Acquisition, restoration : an update for the Musée Cognac-Jay


1. . Jeanne-Louise Vallain, called
Nanine (1767-1815)
Shepherdess (Self-portrait ?), 1788
Oil on canvas - 99 x 80.6 cm
Paris, Musée Cognacq-Jay
Photo : Musée Cognacq-Jay

1/12/10 – Acquisition and restoration – Paris, Musée Cognac-Jay – Exhibiting, publishing, restoring and acquiring are a museum’s basic missions. Cognac-Jay accomplishes them all. In another article(in French), we discuss the exhibition on Tivoli and the accompanying publication. Here, we will just mention a very recent acquisition as well as the restoration of a major work in French public collections.

The acquisition is one of only three known paintings by Jeanne-Louise Vallain, known as Nanine Vallain, a woman artist of the late 18th century. Signed and dated 1788, the canvas was purchased from the Mendès Gallery in Paris.
The entry in the gallery catalogue suggests an allegorical self-portrait painted in 1788 but this identification has not been received unanimously by other specialists. In fact, the work’s significance is not very clear. This could be a portrait which transforms the model into a shepherdess as was the fashion at the time, or else a representation of Saint Agnes or Saint Genevieve although the lack of a halo makes this theory less likely. Regardless, the image, depicted in a style somewhere between Greuze and Vigée-Lebrun, holds a good deal of charm.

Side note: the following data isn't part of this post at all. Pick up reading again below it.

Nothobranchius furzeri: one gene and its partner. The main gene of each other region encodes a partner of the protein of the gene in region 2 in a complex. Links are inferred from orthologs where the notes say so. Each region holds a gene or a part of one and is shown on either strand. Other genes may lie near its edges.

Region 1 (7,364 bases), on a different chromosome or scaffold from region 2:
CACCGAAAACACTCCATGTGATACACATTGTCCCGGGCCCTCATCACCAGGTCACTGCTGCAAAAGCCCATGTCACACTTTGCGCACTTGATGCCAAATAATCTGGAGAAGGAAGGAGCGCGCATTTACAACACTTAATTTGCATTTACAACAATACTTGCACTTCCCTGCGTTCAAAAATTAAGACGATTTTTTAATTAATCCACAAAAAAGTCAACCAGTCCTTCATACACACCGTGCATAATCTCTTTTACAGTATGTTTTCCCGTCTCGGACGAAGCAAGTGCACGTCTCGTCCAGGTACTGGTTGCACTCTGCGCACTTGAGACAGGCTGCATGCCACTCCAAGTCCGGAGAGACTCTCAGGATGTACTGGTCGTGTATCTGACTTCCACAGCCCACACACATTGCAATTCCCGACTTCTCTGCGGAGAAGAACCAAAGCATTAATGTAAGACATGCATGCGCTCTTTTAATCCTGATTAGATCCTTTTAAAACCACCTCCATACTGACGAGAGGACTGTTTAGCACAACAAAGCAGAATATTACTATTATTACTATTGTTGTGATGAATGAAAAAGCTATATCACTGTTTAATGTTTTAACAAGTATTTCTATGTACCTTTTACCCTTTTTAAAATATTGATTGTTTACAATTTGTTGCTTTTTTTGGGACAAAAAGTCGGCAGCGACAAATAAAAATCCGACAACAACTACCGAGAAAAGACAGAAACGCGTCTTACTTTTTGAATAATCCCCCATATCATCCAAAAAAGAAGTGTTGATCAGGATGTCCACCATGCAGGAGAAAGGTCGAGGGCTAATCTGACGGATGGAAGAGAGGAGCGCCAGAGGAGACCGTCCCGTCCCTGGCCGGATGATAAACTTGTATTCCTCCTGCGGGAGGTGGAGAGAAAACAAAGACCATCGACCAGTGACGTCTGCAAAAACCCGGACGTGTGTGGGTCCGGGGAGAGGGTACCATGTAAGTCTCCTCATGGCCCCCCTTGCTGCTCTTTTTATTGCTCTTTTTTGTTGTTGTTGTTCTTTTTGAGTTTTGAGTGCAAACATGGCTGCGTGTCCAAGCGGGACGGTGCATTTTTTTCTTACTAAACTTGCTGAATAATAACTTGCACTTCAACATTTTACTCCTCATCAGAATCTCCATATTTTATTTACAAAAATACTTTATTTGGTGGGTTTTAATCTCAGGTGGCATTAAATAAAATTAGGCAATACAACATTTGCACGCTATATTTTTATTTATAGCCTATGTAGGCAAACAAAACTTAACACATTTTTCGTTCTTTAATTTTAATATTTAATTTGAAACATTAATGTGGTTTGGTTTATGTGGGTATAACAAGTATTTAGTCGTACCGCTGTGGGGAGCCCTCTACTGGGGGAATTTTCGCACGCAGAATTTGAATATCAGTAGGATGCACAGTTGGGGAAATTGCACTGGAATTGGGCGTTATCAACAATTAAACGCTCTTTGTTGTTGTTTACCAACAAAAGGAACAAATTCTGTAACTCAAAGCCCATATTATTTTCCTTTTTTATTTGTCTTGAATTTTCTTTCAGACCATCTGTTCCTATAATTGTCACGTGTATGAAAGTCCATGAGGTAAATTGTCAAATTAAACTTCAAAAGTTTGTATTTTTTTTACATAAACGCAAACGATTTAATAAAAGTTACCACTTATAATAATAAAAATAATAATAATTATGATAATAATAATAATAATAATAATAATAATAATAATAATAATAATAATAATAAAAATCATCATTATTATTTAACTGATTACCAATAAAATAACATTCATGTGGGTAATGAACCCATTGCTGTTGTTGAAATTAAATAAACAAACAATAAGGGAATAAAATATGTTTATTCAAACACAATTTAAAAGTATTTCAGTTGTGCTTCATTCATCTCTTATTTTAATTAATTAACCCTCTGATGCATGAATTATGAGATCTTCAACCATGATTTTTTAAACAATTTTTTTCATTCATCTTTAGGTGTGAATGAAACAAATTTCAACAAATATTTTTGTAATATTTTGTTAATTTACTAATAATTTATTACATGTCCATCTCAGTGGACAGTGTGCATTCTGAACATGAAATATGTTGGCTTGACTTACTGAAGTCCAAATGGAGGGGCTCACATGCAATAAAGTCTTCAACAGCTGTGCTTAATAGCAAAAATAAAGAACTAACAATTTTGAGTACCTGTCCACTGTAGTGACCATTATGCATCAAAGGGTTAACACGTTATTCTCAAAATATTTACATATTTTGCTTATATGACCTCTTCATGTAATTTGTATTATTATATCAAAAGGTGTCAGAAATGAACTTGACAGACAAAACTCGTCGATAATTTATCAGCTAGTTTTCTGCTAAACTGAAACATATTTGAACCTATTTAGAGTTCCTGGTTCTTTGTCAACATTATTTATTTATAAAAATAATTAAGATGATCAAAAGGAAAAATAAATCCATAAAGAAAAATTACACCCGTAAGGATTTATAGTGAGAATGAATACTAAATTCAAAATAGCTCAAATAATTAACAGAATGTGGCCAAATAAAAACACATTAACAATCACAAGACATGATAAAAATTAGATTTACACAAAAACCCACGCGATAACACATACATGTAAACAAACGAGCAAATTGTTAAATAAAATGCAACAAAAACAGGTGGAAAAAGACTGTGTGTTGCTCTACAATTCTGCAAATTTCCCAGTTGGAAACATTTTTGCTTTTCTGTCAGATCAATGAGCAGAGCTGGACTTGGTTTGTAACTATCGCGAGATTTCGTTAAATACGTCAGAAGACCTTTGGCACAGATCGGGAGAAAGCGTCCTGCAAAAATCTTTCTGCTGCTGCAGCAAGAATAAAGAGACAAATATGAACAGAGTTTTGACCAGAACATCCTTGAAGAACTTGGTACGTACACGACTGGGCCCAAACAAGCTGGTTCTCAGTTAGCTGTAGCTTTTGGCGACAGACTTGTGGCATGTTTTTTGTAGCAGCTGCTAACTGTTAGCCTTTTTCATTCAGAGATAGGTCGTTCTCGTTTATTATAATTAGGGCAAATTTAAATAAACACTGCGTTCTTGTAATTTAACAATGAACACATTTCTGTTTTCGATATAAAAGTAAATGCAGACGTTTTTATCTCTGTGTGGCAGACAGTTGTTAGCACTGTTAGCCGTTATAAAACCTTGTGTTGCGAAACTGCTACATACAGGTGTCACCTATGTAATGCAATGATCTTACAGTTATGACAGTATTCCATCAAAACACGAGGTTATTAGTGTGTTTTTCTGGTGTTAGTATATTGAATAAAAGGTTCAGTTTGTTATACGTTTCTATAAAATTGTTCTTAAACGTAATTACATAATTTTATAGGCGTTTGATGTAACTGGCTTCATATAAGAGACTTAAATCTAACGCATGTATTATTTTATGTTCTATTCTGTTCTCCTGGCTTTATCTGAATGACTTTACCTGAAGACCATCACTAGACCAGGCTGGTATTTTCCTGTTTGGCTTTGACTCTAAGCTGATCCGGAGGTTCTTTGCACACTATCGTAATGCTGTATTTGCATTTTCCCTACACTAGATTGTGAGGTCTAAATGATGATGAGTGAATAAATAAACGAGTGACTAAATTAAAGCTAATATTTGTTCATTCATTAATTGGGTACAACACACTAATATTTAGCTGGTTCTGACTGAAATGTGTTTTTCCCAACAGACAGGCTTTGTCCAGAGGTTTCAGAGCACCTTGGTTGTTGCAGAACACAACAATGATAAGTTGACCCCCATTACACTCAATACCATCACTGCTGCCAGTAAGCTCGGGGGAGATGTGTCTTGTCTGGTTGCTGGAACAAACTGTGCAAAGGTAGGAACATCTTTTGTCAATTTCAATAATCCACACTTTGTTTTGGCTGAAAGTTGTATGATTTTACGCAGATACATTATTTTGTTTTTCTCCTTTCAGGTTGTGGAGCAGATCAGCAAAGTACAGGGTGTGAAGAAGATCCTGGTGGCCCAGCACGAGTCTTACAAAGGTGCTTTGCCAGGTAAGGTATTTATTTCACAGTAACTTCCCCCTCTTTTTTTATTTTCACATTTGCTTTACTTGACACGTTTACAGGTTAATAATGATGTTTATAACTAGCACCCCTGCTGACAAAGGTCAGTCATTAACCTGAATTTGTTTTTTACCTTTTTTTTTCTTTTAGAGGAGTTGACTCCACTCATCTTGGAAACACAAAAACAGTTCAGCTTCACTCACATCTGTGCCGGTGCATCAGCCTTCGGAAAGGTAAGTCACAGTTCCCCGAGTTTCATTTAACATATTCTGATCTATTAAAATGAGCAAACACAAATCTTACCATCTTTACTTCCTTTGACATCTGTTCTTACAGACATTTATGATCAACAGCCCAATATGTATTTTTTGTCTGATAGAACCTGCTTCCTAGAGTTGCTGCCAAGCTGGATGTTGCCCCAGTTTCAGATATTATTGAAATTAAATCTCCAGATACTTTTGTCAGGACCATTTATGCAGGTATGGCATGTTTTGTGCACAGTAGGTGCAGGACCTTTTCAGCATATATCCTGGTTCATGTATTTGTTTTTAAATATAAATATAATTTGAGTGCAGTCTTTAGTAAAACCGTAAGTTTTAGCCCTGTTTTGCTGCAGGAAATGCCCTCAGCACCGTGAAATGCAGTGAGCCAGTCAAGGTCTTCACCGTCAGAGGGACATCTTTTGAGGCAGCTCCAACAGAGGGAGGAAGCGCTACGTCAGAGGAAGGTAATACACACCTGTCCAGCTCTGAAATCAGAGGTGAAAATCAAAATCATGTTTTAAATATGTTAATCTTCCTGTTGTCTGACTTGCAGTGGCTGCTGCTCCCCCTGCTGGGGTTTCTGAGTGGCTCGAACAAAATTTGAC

2. Rembrandt van Rijn (1606-1669)
The Prophet Balaam’s She-Ass, 1626
Before restoration
Oil on panel - 65 x 46.5 cm
Paris, Musée Cognacq-Jay
Photo : Musée Cognacq-Jay

3. Rembrandt van Rijn (1606-1669)
The Prophet Balaam’s She-Ass, 1626
After restoration
Oil on panel - 65 x 46.5 cm
Paris, Musée Cognacq-Jay
Photo : Musée Cognacq-Jay


The restoration concerns Rembrandt’s very famous painting, The Prophet Balaam’s She-Ass, which has now returned to the galleries after a three-year absence. The panel was studied by the C2RMF, then the yellowed varnishes were cleaned and some repainted areas removed [1]. The work turned out to be in excellent condition and this restoration now reveals a particularly warm and delicate range of colours.
The subject is a rare one. The magician Balaam was about to curse the Hebrews after their return from Egypt when, suddenly, an angel appeared before his she-ass and prevented her from going any further. Suffering from her master’s blows, she started speaking miraculously asking him to stop. Upon seeing this, Balaam was immediately converted. Signed and dated 1626, when the artist was only twenty years old, this painting still shows the strong influence of Pieter Lastman.


Didier Rykner, mercredi 1er décembre 2010


Notes

[1] The restoration was carried out by Isabelle Leegenhoek.



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